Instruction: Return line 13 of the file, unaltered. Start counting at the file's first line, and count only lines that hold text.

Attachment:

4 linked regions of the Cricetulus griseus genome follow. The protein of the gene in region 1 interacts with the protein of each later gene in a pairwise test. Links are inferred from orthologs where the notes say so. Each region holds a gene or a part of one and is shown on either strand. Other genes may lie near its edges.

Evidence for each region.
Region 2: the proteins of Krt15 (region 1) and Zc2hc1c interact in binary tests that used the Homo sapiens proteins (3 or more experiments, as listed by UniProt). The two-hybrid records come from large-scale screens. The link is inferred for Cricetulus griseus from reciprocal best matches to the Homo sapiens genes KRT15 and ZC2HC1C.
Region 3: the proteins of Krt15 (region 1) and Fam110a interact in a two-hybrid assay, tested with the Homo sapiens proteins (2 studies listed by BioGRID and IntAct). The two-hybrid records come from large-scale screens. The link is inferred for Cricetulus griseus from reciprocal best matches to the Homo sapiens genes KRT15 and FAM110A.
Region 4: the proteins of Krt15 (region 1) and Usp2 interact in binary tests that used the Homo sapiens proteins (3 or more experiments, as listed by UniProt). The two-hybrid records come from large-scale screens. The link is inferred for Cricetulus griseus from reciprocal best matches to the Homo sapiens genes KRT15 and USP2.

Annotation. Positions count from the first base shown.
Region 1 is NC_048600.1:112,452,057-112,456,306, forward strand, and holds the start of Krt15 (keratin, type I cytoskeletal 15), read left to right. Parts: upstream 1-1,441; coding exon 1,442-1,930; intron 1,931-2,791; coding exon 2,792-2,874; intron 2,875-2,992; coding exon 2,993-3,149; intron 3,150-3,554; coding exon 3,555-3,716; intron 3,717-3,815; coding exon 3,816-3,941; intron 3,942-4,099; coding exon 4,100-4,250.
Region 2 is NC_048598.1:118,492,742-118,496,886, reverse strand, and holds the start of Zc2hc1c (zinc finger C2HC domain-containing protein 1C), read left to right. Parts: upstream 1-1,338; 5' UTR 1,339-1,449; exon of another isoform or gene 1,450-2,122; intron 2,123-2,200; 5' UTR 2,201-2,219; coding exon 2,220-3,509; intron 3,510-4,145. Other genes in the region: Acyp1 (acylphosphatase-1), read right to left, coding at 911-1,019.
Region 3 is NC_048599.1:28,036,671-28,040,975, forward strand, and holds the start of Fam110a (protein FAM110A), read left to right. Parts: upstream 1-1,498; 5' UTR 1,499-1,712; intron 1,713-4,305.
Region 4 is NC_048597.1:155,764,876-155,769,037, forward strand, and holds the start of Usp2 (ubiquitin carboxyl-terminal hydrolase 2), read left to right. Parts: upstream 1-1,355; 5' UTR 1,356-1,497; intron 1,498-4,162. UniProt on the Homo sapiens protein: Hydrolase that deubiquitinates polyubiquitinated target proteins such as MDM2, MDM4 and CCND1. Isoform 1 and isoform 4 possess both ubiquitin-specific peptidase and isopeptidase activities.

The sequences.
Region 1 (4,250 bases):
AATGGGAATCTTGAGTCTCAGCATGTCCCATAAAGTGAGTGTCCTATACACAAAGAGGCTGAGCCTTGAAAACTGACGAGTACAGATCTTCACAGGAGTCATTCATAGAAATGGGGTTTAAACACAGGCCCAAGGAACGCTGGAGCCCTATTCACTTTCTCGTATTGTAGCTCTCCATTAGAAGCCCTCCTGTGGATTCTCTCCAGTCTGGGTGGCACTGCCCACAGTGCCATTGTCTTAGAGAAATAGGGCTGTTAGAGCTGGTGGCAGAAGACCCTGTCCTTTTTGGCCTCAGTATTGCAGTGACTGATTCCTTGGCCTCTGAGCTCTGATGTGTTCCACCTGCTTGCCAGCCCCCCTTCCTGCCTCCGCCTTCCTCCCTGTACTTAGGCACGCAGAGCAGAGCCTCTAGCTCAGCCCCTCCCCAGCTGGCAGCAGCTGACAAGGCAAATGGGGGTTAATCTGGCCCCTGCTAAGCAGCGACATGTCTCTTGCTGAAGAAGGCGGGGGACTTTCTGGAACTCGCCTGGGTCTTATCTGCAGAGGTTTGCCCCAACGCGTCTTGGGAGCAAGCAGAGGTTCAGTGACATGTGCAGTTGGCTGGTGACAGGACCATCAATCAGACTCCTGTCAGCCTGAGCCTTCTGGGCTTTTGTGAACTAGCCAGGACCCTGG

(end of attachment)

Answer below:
AATGGGAATCTTGAGTCTCAGCATGTCCCATAAAGTGAGTGTCCTATACACAAAGAGGCTGAGCCTTGAAAACTGACGAGTACAGATCTTCACAGGAGTCATTCATAGAAATGGGGTTTAAACACAGGCCCAAGGAACGCTGGAGCCCTATTCACTTTCTCGTATTGTAGCTCTCCATTAGAAGCCCTCCTGTGGATTCTCTCCAGTCTGGGTGGCACTGCCCACAGTGCCATTGTCTTAGAGAAATAGGGCTGTTAGAGCTGGTGGCAGAAGACCCTGTCCTTTTTGGCCTCAGTATTGCAGTGACTGATTCCTTGGCCTCTGAGCTCTGATGTGTTCCACCTGCTTGCCAGCCCCCCTTCCTGCCTCCGCCTTCCTCCCTGTACTTAGGCACGCAGAGCAGAGCCTCTAGCTCAGCCCCTCCCCAGCTGGCAGCAGCTGACAAGGCAAATGGGGGTTAATCTGGCCCCTGCTAAGCAGCGACATGTCTCTTGCTGAAGAAGGCGGGGGACTTTCTGGAACTCGCCTGGGTCTTATCTGCAGAGGTTTGCCCCAACGCGTCTTGGGAGCAAGCAGAGGTTCAGTGACATGTGCAGTTGGCTGGTGACAGGACCATCAATCAGACTCCTGTCAGCCTGAGCCTTCTGGGCTTTTGTGAACTAGCCAGGACCCTGG